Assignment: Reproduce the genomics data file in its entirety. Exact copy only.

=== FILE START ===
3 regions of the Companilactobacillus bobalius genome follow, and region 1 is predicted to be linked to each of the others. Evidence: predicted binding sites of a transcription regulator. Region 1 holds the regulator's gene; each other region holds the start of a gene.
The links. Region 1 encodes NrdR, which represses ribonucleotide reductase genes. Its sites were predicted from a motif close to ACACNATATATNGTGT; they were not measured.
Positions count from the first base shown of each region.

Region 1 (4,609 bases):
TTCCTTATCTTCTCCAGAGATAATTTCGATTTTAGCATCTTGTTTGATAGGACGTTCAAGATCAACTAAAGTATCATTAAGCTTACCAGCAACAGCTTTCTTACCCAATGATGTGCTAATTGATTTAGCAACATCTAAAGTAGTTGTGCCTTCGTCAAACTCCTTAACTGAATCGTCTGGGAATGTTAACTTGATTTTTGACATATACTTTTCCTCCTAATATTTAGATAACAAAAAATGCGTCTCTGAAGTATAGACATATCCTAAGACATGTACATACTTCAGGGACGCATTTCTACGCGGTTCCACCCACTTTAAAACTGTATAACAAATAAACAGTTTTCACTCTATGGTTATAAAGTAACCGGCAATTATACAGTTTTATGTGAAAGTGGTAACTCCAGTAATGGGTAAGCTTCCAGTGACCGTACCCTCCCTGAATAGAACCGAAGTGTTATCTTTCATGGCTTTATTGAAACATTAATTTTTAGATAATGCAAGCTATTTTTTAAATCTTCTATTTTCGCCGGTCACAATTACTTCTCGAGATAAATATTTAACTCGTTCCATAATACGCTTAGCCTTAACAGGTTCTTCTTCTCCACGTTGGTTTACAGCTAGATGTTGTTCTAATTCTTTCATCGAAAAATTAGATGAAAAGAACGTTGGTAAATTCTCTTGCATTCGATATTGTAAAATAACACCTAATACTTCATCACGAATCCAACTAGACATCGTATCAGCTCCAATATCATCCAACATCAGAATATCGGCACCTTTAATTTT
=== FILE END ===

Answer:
3 regions of the Companilactobacillus bobalius genome follow, and region 1 is predicted to be linked to each of the others. Evidence: predicted binding sites of a transcription regulator. Region 1 holds the regulator's gene; each other region holds the start of a gene.
The links. Region 1 encodes NrdR, which represses ribonucleotide reductase genes. Its sites were predicted from a motif close to ACACNATATATNGTGT; they were not measured.
Positions count from the first base shown of each region.

Region 1 (4,609 bases):
TTCCTTATCTTCTCCAGAGATAATTTCGATTTTAGCATCTTGTTTGATAGGACGTTCAAGATCAACTAAAGTATCATTAAGCTTACCAGCAACAGCTTTCTTACCCAATGATGTGCTAATTGATTTAGCAACATCTAAAGTAGTTGTGCCTTCGTCAAACTCCTTAACTGAATCGTCTGGGAATGTTAACTTGATTTTTGACATATACTTTTCCTCCTAATATTTAGATAACAAAAAATGCGTCTCTGAAGTATAGACATATCCTAAGACATGTACATACTTCAGGGACGCATTTCTACGCGGTTCCACCCACTTTAAAACTGTATAACAAATAAACAGTTTTCACTCTATGGTTATAAAGTAACCGGCAATTATACAGTTTTATGTGAAAGTGGTAACTCCAGTAATGGGTAAGCTTCCAGTGACCGTACCCTCCCTGAATAGAACCGAAGTGTTATCTTTCATGGCTTTATTGAAACATTAATTTTTAGATAATGCAAGCTATTTTTTAAATCTTCTATTTTCGCCGGTCACAATTACTTCTCGAGATAAATATTTAACTCGTTCCATAATACGCTTAGCCTTAACAGGTTCTTCTTCTCCACGTTGGTTTACAGCTAGATGTTGTTCTAATTCTTTCATCGAAAAATTAGATGAAAAGAACGTTGGTAAATTCTCTTGCATTCGATATTGTAAAATAACACCTAATACTTCATCACGAATCCAACTAGACATCGTATCAGCTCCAATATCATCCAACATCAGAATATCGGCACCTTTAATTTT